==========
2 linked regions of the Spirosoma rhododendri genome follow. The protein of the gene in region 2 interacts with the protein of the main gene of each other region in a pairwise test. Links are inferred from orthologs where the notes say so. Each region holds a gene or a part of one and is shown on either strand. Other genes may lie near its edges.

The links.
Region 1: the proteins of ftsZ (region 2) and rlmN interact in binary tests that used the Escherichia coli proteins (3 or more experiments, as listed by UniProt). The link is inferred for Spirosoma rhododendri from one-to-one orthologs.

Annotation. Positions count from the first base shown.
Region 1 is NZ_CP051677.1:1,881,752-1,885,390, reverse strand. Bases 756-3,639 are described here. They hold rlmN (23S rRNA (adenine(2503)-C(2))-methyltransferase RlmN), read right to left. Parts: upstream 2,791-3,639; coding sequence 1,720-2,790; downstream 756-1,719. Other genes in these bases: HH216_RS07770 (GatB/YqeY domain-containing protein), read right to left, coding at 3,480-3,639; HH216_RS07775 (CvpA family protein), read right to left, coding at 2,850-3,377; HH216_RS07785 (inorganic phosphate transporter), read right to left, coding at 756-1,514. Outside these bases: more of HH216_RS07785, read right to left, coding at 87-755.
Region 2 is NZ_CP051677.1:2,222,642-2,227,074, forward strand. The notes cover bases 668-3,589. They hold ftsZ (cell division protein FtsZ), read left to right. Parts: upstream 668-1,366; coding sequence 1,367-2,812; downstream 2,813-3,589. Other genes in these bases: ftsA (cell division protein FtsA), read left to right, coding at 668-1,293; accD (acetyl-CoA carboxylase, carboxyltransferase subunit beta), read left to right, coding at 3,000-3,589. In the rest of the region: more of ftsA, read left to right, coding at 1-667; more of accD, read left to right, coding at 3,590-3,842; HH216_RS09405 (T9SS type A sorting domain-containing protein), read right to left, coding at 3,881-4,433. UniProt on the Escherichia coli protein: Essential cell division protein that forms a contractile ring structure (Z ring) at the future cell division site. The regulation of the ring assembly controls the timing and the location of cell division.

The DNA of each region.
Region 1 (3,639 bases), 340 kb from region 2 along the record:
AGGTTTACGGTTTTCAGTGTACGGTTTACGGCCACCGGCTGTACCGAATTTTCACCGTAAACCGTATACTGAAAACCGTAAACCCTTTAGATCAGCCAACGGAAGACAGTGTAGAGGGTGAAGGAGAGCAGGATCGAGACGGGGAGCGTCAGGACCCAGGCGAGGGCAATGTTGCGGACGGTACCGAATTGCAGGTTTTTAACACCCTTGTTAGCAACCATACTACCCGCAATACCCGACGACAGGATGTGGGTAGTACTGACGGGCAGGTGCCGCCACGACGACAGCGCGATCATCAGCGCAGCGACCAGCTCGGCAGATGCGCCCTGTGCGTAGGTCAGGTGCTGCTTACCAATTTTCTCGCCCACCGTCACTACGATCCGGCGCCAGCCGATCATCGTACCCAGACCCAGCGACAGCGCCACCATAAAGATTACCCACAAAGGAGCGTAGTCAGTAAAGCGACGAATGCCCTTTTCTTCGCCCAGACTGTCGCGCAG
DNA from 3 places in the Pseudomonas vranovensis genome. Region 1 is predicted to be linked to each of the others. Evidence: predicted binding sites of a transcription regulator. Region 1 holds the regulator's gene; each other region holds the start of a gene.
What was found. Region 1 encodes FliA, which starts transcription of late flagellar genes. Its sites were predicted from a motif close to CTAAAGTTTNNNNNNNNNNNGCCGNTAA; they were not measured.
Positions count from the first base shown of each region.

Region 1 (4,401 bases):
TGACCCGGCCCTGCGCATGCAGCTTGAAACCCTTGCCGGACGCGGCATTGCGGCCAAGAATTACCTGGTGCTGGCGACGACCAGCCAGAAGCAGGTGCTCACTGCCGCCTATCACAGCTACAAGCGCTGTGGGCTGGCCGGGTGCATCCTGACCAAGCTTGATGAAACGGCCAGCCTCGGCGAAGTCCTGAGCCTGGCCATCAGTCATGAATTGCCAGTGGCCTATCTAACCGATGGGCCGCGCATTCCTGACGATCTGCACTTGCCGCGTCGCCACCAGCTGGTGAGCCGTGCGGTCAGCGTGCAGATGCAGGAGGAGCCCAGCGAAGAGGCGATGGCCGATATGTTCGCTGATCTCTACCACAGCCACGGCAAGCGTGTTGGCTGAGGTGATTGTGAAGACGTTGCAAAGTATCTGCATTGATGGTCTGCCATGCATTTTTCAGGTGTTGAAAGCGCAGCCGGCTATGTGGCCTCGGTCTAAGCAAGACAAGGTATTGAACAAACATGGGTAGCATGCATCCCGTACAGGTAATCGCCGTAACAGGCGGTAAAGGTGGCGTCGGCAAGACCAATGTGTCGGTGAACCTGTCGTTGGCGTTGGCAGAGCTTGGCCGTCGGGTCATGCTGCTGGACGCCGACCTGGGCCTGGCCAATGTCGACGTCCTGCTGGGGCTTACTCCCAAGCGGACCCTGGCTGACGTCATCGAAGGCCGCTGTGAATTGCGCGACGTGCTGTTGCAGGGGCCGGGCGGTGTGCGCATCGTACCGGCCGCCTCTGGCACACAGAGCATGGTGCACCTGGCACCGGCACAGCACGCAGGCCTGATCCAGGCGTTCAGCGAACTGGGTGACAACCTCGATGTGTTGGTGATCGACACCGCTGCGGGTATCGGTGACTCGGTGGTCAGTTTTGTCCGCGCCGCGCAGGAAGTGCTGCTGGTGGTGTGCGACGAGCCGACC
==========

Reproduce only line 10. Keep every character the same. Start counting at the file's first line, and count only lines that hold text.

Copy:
DNA from 3 places in the Pseudomonas vranovensis genome. Region 1 is predicted to be linked to each of the others. Evidence: predicted binding sites of a transcription regulator. Region 1 holds the regulator's gene; each other region holds the start of a gene.